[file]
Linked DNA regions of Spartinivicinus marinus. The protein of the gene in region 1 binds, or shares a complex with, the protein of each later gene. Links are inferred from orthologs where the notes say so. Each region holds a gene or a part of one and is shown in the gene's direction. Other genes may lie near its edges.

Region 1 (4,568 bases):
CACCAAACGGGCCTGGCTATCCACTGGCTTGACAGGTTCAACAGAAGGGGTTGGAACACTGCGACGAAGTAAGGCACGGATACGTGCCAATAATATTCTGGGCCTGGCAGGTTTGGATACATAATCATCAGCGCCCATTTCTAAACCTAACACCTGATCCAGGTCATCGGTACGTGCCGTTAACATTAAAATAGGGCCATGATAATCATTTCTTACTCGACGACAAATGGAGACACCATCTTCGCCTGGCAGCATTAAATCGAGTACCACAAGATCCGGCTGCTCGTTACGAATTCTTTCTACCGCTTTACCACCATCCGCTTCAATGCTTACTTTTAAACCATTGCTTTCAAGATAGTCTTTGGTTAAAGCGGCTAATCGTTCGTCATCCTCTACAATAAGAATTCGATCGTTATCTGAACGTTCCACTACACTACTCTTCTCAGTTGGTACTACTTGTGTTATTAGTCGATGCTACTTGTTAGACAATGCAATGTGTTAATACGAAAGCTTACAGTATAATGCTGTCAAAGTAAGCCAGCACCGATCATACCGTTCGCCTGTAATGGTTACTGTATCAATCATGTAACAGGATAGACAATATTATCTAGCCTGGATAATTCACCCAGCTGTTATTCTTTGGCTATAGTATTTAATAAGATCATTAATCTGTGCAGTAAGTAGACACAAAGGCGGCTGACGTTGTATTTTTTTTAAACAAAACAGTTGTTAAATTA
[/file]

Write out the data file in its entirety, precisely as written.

Linked DNA regions of Spartinivicinus marinus. The protein of the gene in region 1 binds, or shares a complex with, the protein of each later gene. Links are inferred from orthologs where the notes say so. Each region holds a gene or a part of one and is shown in the gene's direction. Other genes may lie near its edges.

Region 1 (4,568 bases):
CACCAAACGGGCCTGGCTATCCACTGGCTTGACAGGTTCAACAGAAGGGGTTGGAACACTGCGACGAAGTAAGGCACGGATACGTGCCAATAATATTCTGGGCCTGGCAGGTTTGGATACATAATCATCAGCGCCCATTTCTAAACCTAACACCTGATCCAGGTCATCGGTACGTGCCGTTAACATTAAAATAGGGCCATGATAATCATTTCTTACTCGACGACAAATGGAGACACCATCTTCGCCTGGCAGCATTAAATCGAGTACCACAAGATCCGGCTGCTCGTTACGAATTCTTTCTACCGCTTTACCACCATCCGCTTCAATGCTTACTTTTAAACCATTGCTTTCAAGATAGTCTTTGGTTAAAGCGGCTAATCGTTCGTCATCCTCTACAATAAGAATTCGATCGTTATCTGAACGTTCCACTACACTACTCTTCTCAGTTGGTACTACTTGTGTTATTAGTCGATGCTACTTGTTAGACAATGCAATGTGTTAATACGAAAGCTTACAGTATAATGCTGTCAAAGTAAGCCAGCACCGATCATACCGTTCGCCTGTAATGGTTACTGTATCAATCATGTAACAGGATAGACAATATTATCTAGCCTGGATAATTCACCCAGCTGTTATTCTTTGGCTATAGTATTTAATAAGATCATTAATCTGTGCAGTAAGTAGACACAAAGGCGGCTGACGTTGTATTTTTTTTAAACAAAACAGTTGTTAAATTA